Vivo kicks off a film showing how important a page of sounds symbols and related vocals can be. This is expressed as he wonders aloud in an early scene, “What difference can one song make?” One song can signify sadness, desire, love, and the permanent trace of some tightest memories if you’re as observant as I am. The Latino-influenced songs, dancing routines, and hip-hop tunes constantly fill the tale with wonderful vitality. This will move you just enough if you are a music fan.
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The visuals are eye-catching
Vivo is set in the modern Caribbean, featuring neon waters and pastel clothing. It has Cuban sounds reverberating to Miami over the Florida borders. It works as a fast-paced journey, jumping from one colourful location to the next. Miranda mixes his banter style of Broadway with a representation of local tunes in the first performance. which interestingly occurs on the sidewalks of Havana. In just 96 minutes, the movie manages to take us across four vacation destinations.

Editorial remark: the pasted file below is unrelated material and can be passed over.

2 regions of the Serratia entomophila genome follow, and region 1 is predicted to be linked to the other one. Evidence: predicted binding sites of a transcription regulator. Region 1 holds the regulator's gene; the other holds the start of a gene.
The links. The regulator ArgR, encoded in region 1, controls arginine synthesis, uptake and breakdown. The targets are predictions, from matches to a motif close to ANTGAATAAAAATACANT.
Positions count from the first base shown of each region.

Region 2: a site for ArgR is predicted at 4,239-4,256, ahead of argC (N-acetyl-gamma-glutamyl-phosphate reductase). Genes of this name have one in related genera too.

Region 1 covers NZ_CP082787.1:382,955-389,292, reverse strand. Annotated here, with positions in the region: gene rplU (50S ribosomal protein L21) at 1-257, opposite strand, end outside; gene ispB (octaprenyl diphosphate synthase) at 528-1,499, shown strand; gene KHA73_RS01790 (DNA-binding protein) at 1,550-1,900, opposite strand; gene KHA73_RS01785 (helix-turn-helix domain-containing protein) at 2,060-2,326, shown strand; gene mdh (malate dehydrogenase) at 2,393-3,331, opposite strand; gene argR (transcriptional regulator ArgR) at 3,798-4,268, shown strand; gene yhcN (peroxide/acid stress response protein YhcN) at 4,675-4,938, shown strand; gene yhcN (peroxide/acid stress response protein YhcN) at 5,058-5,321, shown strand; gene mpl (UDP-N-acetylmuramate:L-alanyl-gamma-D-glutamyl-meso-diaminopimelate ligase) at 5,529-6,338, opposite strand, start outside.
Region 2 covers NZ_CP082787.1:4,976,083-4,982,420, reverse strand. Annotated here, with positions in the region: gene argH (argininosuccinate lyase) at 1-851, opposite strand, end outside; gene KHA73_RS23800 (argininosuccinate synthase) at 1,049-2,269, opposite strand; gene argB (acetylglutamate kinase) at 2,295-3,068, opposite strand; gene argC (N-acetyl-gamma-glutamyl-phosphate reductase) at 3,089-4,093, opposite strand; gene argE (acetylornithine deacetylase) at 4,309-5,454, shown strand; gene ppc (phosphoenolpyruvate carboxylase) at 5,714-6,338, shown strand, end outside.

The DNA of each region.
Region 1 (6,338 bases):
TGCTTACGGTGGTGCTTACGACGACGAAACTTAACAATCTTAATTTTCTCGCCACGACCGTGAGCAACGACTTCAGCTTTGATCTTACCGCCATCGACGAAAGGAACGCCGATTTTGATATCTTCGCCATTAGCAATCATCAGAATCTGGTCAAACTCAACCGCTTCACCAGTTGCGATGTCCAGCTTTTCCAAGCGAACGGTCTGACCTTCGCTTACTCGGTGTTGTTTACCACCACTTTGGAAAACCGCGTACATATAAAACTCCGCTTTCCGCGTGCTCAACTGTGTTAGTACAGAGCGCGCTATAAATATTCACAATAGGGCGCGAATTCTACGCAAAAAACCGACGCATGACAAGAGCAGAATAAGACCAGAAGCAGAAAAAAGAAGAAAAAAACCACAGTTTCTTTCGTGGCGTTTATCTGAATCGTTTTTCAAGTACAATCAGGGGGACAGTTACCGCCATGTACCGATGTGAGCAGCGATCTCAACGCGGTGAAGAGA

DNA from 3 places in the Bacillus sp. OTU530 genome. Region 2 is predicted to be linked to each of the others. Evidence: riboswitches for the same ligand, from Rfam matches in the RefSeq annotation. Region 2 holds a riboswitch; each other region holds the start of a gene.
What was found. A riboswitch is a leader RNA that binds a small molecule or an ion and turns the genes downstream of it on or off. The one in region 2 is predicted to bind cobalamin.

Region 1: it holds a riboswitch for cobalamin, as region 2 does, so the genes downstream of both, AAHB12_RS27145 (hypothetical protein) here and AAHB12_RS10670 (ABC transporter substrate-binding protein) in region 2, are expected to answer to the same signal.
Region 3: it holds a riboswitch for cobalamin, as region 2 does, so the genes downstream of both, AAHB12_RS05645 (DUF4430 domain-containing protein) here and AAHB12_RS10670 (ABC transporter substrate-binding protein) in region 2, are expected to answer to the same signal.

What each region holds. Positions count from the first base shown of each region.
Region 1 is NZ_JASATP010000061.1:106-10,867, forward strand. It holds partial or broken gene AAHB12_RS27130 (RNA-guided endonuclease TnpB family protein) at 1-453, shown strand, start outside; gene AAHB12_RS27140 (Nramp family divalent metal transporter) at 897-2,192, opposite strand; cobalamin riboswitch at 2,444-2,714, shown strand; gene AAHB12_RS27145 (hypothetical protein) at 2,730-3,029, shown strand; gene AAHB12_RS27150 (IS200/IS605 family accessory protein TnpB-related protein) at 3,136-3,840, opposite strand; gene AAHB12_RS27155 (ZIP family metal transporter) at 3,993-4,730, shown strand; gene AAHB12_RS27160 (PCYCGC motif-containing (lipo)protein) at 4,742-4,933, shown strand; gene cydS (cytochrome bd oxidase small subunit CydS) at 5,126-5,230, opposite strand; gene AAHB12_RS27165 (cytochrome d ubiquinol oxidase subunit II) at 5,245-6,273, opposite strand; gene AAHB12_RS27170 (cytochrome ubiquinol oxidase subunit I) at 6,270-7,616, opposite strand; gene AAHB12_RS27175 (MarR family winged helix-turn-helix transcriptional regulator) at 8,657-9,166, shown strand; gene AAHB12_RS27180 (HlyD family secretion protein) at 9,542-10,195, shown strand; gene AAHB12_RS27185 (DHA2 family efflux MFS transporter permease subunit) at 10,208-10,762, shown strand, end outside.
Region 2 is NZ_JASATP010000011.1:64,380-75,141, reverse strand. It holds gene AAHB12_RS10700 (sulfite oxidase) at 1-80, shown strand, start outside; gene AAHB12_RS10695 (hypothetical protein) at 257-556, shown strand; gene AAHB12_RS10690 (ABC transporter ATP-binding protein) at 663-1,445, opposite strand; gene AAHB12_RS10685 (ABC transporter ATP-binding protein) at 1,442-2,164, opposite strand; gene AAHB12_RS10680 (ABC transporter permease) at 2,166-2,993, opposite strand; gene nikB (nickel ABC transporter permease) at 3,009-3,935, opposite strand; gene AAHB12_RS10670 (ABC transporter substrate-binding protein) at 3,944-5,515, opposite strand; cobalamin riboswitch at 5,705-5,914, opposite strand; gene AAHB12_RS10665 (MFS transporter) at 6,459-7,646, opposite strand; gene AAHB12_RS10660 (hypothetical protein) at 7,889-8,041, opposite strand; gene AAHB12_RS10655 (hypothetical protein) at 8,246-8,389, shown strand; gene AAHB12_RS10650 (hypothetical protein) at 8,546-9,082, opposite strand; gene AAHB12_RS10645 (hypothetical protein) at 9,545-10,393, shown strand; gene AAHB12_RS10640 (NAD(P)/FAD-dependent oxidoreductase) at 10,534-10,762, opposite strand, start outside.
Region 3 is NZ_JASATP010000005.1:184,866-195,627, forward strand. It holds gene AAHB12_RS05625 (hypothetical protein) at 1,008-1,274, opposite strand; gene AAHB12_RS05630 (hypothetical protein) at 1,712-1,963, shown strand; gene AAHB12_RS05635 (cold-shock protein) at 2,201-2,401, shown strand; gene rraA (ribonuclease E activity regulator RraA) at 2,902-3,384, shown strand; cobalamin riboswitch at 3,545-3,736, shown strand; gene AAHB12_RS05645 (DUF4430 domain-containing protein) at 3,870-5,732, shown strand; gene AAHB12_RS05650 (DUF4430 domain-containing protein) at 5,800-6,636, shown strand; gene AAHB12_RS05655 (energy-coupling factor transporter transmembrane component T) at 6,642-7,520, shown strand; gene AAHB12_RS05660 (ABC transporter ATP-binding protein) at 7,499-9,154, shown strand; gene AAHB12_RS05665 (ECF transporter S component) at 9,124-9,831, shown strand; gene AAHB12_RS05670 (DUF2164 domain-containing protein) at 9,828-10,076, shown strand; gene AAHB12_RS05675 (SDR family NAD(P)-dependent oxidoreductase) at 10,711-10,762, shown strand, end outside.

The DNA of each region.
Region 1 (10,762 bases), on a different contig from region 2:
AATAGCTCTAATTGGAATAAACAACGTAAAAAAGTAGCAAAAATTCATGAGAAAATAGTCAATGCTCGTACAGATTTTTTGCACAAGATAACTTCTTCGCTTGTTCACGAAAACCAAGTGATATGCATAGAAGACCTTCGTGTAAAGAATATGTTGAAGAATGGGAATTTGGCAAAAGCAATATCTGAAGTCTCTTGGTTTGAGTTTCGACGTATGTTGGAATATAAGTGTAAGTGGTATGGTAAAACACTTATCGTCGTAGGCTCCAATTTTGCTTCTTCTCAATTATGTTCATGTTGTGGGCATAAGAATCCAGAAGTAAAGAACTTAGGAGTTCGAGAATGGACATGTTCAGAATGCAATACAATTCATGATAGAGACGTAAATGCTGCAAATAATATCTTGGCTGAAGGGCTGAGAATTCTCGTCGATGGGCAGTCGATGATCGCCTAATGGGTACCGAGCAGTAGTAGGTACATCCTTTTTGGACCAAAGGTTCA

The Lin-Manuel Miranda fever continues.
Lin-Manuel Miranda is having a tremendous year. With everyone’s Disney+ account still binging Hamilton in constant rotation. Lin-Manuel Miranda has four film musicals releasing this year. Disney’s Encanto, the In The Heights remake, and his directorial premiere Tick, Tick…Boom! However, only one of them seems to have a kinkajou. Lin-Manuel Miranda’s musical talent is incomparable. He seems to have the rare ability to combine a quick and witty speech change with a catchy melodic hook. In addition, his voice has a yearning and optimistic tone. This works whether he’s portraying one of the founding fathers or an endearing animation creature.